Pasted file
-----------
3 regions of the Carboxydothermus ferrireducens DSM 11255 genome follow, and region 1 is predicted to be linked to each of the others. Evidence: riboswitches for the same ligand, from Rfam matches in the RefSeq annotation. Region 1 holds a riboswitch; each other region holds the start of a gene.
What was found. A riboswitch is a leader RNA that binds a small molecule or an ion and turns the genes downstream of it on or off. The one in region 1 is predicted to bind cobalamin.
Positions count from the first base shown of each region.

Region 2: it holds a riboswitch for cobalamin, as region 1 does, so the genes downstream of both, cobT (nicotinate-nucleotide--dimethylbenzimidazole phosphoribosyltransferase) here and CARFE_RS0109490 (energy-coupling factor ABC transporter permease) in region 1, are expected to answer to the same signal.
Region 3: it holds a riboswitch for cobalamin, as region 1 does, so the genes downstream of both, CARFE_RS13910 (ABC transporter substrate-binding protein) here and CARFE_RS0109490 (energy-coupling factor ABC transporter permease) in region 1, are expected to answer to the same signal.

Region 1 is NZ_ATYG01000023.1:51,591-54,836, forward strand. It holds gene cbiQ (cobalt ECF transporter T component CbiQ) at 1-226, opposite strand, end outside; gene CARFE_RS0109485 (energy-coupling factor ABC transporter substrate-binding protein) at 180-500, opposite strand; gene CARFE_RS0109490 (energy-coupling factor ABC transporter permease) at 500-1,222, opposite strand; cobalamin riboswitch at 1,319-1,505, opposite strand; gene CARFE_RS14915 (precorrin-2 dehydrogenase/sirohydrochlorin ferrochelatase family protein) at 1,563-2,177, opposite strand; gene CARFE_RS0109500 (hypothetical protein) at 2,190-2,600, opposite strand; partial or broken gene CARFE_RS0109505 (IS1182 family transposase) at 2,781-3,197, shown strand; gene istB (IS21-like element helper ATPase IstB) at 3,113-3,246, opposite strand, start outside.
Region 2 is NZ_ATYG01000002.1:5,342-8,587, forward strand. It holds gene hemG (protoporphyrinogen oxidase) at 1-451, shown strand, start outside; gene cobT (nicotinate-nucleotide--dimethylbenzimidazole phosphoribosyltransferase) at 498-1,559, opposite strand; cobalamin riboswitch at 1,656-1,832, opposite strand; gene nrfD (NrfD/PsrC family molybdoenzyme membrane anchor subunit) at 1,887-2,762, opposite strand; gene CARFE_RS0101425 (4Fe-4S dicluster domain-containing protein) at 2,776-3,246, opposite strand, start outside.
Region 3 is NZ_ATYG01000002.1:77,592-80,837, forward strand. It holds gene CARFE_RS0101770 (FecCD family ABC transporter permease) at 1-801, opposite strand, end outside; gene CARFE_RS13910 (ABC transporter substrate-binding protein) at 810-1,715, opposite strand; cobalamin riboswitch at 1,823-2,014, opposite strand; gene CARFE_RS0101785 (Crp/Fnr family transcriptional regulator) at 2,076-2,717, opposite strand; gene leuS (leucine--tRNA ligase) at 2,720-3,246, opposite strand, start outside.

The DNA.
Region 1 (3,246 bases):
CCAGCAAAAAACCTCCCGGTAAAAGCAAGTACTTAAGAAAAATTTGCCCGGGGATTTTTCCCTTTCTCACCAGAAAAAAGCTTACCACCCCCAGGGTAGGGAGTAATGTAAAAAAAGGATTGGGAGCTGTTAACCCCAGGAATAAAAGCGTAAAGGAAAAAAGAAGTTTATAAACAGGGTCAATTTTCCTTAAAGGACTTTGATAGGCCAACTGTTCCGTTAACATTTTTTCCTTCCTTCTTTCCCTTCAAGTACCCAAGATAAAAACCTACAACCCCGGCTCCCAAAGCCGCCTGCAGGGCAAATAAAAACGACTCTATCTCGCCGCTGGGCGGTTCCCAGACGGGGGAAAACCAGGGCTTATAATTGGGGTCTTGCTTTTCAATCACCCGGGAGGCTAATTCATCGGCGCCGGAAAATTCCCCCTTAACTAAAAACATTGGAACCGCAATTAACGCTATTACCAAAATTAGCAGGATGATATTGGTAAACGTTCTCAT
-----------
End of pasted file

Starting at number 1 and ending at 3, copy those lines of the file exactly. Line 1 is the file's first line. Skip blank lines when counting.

3 regions of the Carboxydothermus ferrireducens DSM 11255 genome follow, and region 1 is predicted to be linked to each of the others. Evidence: riboswitches for the same ligand, from Rfam matches in the RefSeq annotation. Region 1 holds a riboswitch; each other region holds the start of a gene.
What was found. A riboswitch is a leader RNA that binds a small molecule or an ion and turns the genes downstream of it on or off. The one in region 1 is predicted to bind cobalamin.
Positions count from the first base shown of each region.